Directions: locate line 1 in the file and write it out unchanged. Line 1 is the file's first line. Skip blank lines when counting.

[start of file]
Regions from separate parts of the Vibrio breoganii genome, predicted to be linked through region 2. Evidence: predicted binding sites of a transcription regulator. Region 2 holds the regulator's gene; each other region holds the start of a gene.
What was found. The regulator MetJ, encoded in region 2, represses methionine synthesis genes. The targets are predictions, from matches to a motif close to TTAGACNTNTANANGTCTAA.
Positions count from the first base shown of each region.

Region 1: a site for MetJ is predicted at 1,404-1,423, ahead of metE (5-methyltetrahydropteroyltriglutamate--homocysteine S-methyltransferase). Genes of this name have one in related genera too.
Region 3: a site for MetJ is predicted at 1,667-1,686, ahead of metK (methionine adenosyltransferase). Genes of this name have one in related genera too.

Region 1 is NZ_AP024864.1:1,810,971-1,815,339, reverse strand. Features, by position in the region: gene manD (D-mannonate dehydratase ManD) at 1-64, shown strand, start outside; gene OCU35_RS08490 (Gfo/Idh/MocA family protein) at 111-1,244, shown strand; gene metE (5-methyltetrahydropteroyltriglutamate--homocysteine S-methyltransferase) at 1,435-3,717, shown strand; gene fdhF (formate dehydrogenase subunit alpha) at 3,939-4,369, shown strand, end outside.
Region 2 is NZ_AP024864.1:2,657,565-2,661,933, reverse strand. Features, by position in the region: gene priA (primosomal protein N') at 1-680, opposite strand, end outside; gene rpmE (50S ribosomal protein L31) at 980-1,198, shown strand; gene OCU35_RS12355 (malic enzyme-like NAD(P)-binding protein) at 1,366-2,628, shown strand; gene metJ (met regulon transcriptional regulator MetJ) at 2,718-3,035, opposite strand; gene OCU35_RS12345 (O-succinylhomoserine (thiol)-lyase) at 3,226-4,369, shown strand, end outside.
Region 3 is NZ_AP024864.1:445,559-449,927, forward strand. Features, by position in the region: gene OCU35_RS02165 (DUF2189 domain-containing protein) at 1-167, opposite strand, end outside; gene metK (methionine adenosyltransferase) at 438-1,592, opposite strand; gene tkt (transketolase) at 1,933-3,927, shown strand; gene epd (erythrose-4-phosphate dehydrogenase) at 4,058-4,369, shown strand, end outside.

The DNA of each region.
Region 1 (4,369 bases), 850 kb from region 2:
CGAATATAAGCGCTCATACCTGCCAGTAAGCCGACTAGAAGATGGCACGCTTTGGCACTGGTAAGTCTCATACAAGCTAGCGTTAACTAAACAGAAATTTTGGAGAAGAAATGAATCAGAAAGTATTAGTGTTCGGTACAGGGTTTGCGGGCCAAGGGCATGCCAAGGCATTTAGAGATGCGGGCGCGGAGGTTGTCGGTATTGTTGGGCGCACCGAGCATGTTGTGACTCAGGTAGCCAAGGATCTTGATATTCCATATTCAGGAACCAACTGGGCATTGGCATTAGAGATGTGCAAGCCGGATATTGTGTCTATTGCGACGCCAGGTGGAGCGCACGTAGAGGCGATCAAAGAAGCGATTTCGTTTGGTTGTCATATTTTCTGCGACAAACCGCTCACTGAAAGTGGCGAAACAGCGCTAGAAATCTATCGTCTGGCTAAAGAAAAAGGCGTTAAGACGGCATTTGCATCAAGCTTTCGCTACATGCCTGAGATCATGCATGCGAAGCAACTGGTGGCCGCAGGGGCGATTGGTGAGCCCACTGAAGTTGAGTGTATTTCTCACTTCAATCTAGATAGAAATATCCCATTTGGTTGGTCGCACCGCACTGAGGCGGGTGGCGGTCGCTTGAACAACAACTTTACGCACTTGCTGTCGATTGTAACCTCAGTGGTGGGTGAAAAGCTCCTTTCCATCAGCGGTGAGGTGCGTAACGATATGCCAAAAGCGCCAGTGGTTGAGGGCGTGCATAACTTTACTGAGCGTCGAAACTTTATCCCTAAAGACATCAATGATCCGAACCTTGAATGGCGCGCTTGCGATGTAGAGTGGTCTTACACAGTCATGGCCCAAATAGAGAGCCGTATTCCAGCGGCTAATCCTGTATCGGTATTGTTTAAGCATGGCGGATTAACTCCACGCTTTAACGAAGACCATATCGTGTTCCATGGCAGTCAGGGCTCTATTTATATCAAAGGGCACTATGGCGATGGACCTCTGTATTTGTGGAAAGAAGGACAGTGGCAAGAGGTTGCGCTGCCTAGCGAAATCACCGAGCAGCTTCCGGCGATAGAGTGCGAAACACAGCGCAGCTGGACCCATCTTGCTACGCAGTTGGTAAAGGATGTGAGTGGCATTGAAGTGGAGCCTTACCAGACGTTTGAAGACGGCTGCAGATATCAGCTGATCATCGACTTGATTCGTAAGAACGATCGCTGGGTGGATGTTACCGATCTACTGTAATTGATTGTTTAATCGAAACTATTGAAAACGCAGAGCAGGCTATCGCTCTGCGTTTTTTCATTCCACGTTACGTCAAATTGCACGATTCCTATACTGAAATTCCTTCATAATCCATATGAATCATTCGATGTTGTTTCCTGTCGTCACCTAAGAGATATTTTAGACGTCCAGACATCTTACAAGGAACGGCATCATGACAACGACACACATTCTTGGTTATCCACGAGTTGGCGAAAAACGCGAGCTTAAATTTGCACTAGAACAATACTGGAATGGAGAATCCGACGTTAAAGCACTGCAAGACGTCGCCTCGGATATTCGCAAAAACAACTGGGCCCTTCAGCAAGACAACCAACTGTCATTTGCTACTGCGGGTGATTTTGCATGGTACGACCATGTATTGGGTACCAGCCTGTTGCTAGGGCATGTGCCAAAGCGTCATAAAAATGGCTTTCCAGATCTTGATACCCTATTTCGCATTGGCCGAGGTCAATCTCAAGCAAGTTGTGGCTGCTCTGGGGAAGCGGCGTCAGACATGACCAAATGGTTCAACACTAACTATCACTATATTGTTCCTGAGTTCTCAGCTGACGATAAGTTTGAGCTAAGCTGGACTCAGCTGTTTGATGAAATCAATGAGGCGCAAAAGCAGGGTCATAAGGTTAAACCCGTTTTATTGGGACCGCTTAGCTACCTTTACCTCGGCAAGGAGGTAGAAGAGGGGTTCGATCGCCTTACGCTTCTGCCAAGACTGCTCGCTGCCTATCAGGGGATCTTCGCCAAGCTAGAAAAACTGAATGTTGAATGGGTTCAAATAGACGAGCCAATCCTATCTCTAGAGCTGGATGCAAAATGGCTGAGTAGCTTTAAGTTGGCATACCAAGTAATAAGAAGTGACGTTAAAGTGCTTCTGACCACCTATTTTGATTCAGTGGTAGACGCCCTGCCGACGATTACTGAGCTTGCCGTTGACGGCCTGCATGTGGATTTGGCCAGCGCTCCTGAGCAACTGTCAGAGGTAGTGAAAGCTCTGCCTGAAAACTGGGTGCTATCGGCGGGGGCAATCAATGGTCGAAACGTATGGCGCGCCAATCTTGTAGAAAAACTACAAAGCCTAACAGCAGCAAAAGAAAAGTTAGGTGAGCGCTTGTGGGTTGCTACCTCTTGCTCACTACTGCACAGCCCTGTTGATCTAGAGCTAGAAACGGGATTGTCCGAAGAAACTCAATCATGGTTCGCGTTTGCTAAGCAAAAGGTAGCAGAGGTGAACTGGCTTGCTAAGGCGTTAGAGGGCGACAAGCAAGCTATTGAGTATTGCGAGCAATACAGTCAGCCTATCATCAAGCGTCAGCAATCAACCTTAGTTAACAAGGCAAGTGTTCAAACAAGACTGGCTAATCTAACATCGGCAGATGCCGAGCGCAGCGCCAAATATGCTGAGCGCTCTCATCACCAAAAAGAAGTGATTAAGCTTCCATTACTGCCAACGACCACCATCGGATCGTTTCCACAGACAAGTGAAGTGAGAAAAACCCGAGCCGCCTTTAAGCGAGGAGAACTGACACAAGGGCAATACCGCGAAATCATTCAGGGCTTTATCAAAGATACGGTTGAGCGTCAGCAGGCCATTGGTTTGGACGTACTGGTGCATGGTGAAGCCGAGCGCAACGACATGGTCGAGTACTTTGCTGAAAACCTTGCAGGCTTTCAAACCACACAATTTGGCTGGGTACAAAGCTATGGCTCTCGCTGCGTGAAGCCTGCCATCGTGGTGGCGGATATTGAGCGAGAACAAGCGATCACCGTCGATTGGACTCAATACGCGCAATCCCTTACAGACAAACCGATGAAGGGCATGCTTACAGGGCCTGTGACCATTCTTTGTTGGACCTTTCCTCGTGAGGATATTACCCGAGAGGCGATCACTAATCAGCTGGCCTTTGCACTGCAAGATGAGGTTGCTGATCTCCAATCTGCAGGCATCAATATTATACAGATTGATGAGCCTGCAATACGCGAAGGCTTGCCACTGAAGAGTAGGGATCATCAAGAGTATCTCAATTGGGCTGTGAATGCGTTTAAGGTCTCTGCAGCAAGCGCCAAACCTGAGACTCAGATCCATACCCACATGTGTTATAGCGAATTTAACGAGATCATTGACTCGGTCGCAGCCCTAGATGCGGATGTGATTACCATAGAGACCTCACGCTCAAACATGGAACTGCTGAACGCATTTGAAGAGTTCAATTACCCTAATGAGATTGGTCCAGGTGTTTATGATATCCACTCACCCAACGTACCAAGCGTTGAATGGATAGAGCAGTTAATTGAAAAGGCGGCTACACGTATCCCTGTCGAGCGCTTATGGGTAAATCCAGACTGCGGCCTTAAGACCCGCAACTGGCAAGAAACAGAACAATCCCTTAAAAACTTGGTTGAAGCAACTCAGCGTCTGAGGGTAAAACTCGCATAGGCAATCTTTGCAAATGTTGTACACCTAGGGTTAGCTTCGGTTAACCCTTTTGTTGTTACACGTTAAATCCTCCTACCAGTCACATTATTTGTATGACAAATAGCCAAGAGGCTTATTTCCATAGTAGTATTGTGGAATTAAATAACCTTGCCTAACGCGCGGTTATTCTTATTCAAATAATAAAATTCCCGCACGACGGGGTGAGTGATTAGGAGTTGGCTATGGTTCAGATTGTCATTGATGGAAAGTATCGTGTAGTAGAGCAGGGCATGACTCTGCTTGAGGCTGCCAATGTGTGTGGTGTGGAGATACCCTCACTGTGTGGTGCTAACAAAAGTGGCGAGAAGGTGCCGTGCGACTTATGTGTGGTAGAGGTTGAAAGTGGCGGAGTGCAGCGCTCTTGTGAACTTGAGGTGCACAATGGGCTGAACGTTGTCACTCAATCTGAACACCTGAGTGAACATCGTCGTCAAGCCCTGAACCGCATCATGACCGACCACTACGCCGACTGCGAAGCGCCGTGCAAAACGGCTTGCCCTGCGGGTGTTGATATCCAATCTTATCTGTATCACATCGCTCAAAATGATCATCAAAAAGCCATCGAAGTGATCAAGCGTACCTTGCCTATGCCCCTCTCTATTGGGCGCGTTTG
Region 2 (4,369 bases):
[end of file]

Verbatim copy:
Regions from separate parts of the Vibrio breoganii genome, predicted to be linked through region 2. Evidence: predicted binding sites of a transcription regulator. Region 2 holds the regulator's gene; each other region holds the start of a gene.